Does translation effort really need to adjust? In my opinion, yes, you need to embrace this is going to be an ongoing collaborative effort, not a single undertaking. Translators need to connect with the people writing the documentation as it is being done and get invited to the Sprint demos. The goal is to be part of the team. To “see” what is coming and to translate in as quickly as possible without impacting quality.

To review, engineering has (or is) making a transition from a historical, waterfall way to something called Agile. Agile revolves around these small rapid releases, which, as I’ve noted, has had a big impact on translators, technical writers, localization, and even database schemas. – the people at the backend just before release. The shift is not an easy one.

What is a translator or Language Service Provider (LSP) to do? My experiences tell me, kind of in the following order…

  • Use Translation Memory (TM) technology to your strategic advantage. Find services that use it, or deploy it yourself. TM, amongst other things, is a tool that a human translator uses during the translation process to conduct the localization. The TM ensures translations are consistent across projects.
  • Your people need to be personalities that thrive on interaction. They are going to be involved, over a period, working directly (or nearly) with the development team. A closet recluse who was great at pure translation is going to find this difficult. Get people who are good multi-taskers and can juggle a few projects at a time.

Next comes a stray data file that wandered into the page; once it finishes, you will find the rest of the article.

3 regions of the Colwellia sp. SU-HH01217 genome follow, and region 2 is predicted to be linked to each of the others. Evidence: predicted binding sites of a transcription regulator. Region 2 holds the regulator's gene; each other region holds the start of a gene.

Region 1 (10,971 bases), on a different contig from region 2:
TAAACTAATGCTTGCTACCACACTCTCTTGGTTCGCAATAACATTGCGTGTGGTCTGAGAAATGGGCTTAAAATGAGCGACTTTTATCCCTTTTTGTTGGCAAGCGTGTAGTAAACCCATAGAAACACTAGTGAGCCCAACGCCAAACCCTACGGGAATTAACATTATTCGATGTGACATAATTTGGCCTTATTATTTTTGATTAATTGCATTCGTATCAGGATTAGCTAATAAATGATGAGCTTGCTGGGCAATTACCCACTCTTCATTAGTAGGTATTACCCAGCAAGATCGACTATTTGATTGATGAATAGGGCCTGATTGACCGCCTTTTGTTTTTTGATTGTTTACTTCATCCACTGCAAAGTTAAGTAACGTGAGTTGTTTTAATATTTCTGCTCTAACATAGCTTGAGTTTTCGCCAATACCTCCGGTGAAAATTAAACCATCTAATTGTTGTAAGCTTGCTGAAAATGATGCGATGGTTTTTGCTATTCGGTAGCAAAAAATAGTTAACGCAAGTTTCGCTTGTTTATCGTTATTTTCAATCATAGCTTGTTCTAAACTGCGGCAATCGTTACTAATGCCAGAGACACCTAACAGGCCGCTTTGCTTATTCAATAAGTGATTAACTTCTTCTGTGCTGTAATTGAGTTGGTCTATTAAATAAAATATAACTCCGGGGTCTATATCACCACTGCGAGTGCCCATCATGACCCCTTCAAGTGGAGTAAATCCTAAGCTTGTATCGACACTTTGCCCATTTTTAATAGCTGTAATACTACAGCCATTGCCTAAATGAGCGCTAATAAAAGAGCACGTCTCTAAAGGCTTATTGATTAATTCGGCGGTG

• Scheduling will be odd at first. However, as time goes on, a rhythm will emerge. Your first thought on scheduling needs to be: “How soon can I get started?” rather than “When is the final draft available?”
  • Have your translation team interact with your team members, even if only a little bit: they now are part of the team. Facilitate direct communications, not through a lead or handler, or a manager.
  • Pricing is important to all, and with Agile, it is all about delivering value through service. Track, measure, and bill:
    • Time the translation partner spends interacting and gathering content and time attending the team demos and the occasional standup. This is likely in 15-minute increments once or twice a week.
    • Then there is the usual calculation for the cost per unique and leveraged words. This is where the Translation Memory comes in big.
  • Lastly is status reporting. With Agile, progress is measured in a variety of ways, none of which includes percentage of work done - because the work won’t ever be done. Reporting needs to be open, less formal, and very transparent. The key is to report daily – whenever translation is blocked by something, anything, big or small, internal or external.

Consider your situation. The desired release schedule. Ask questions. How does your translation get done today? Is it done rapidly enough for the release schedule – could it be? How does the initial documentation get tested – which leads to how does the translation get tested? How connected are your translators to the development team – what tools do you use? Are you leveraging Translation Memory? How are versions of content and translation stored?

About the Author

Gordon Varney

Gordon Varney has been an Agile practitioner for 20+ years, is a certified Senior Scrum Master and Product Owner, has led Agile teams and transitions at seven software shops, and coached a number of other organizations. All of those organizations faced Agile-based translation challenges required for rapid releases.